But given the repetitive nature of ballet training, how does one maintain the motivation and focus to keep it up year after year?  Probably an entire encyclopedia could be compiled on this subject, but it is one that has always fascinated me.  Is it the production of endorphins in the brain that keeps us “addicted”?  Is it the dependability of class routine in an increasing chaotic world?  Is it the pathway to achieving a dream?  Or is it simply pure love of the art form, and the joy we take in participating in it?  I suspect it is all these things, and more. Click on today's link for an article about how dancers are genetically different!  Perhaps that explains part of it.

So what does drive us?  Leave a comment on why you keep coming back – whether as a dancer or dance teacher.
 

From the Big Blue Book of Ballet Secrets:

Motivation Secret # 1a:
“Motivation comes from the passion within.”

 
Link of the Day:

 

Quote of the Day:

“The road to success is always under construction.”
-          Lily Tomlin



 
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Saturday, September 28, 2013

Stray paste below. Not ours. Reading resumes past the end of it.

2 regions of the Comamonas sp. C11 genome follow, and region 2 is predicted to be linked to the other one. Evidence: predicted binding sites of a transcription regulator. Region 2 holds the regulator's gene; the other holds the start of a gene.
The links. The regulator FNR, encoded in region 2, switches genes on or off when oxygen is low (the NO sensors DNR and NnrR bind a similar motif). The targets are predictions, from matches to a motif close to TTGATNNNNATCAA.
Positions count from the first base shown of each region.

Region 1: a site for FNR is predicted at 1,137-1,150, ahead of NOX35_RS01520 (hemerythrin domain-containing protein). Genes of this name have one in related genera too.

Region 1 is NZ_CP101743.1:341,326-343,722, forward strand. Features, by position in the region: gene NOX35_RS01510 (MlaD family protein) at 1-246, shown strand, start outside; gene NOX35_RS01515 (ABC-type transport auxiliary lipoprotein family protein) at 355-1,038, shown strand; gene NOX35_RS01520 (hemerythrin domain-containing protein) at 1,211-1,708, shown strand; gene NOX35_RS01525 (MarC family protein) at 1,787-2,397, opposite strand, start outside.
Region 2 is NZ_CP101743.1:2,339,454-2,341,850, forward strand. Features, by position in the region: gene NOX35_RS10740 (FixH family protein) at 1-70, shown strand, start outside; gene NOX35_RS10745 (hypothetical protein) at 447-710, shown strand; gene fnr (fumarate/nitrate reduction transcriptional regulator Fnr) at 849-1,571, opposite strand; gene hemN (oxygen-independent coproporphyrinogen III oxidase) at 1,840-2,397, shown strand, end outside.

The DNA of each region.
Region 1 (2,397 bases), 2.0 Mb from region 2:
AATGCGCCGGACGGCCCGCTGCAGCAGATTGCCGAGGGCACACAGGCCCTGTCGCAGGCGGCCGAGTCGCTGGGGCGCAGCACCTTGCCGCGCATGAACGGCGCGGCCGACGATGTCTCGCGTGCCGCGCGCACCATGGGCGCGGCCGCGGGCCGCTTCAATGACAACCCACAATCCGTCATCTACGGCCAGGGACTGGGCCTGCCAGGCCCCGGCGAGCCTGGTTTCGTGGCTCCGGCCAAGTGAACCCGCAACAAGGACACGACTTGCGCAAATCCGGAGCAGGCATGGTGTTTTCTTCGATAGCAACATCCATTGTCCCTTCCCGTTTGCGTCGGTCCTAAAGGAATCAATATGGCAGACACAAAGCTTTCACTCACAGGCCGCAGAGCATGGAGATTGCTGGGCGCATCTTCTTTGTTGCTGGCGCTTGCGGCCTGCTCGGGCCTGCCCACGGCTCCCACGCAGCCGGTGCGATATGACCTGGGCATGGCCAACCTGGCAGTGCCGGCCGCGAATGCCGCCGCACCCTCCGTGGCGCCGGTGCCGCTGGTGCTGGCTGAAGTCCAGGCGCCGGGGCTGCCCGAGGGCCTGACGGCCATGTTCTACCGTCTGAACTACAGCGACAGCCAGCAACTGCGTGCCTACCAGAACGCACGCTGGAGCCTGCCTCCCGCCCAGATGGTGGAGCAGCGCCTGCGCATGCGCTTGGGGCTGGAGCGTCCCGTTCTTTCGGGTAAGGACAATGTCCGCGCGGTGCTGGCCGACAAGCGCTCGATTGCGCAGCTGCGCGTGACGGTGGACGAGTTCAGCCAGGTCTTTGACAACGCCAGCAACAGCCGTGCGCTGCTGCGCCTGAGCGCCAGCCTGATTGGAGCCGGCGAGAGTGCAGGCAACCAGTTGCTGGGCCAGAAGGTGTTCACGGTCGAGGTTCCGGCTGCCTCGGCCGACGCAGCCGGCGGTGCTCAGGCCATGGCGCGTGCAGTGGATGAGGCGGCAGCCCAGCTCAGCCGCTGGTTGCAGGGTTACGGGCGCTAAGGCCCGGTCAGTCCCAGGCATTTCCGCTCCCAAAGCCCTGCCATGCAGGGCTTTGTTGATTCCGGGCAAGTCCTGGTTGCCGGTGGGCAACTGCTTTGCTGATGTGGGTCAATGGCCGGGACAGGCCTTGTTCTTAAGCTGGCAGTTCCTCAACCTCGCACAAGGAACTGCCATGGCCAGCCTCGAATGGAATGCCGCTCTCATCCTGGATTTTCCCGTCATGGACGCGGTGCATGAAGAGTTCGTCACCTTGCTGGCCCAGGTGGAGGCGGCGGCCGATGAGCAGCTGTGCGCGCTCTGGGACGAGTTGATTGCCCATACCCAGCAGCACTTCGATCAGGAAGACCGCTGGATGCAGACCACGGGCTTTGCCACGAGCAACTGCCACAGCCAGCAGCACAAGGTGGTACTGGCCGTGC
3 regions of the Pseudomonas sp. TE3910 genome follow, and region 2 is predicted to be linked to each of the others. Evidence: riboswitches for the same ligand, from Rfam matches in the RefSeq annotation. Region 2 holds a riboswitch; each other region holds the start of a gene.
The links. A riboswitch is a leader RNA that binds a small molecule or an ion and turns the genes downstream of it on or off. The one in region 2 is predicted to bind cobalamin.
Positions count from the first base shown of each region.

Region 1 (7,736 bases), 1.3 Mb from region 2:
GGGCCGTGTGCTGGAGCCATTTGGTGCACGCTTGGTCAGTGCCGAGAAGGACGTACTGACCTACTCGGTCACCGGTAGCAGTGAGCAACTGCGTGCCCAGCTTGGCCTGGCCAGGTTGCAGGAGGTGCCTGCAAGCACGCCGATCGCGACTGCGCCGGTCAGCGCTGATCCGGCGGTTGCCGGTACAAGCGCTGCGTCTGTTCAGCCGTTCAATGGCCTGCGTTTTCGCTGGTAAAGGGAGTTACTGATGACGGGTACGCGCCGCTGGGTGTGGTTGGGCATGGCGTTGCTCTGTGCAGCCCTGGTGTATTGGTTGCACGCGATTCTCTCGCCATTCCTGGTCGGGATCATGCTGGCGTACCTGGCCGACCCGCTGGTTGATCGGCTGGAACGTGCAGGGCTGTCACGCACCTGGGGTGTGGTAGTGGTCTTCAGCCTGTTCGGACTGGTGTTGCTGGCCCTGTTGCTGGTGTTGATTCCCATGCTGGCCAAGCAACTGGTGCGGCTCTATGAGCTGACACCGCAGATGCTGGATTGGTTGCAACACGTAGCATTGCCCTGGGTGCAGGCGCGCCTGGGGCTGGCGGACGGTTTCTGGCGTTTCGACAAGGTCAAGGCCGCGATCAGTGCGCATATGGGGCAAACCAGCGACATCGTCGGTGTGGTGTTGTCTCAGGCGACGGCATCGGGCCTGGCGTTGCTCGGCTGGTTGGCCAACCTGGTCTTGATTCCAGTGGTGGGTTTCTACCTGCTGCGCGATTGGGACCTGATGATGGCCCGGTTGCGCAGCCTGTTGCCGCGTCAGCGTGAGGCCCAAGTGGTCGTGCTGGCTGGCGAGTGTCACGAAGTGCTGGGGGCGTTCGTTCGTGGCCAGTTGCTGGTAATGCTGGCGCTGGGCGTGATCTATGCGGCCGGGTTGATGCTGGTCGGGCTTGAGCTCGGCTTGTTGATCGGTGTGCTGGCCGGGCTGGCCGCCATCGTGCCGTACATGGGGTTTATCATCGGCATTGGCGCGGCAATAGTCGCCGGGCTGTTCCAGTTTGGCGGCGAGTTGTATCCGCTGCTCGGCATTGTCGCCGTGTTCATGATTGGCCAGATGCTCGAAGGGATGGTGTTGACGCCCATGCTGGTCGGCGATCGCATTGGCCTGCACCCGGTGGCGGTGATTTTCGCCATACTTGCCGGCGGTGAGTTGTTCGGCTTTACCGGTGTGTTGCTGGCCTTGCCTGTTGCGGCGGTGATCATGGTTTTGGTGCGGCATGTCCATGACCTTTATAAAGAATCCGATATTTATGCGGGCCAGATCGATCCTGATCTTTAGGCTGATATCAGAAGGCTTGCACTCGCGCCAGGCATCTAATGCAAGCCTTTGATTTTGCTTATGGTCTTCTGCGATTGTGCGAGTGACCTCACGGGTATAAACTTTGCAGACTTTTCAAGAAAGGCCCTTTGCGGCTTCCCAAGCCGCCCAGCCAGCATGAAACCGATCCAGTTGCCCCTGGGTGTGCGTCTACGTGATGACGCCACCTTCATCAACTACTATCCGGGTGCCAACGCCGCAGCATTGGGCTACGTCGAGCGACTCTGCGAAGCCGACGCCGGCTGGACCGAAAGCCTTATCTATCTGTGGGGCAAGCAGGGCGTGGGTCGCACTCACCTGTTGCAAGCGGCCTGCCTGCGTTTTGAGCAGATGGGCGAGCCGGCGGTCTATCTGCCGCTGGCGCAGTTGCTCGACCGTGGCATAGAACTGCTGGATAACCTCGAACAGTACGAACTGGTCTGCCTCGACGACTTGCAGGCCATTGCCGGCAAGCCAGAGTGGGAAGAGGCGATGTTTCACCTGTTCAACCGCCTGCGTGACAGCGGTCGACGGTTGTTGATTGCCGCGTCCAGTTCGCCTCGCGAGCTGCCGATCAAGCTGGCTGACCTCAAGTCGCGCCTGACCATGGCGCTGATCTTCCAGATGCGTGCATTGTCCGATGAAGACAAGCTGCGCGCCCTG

Dancers , Corners, and Imaginary Squares

 
One of the first concepts a dancer learns is the idea of an imaginary box, or square.  This square forms the basis of the geometry of body facings, whether the dancer is onstage or in the classroom.  I teach the “headlights” concept first (see previous post), so the students know that when they face a particular direction, both headlights should focus in that direction.
When I work with young children, I have them stand on pre-cut pieces of colorful paper (about 12 inches square); or I have them draw an imaginary box on the floor with their fingers, and then instruct them to stand in the middle of this “box”.  Then we go through the process of shining their headlights to the front of the box, the back, the side, and finally, the corner.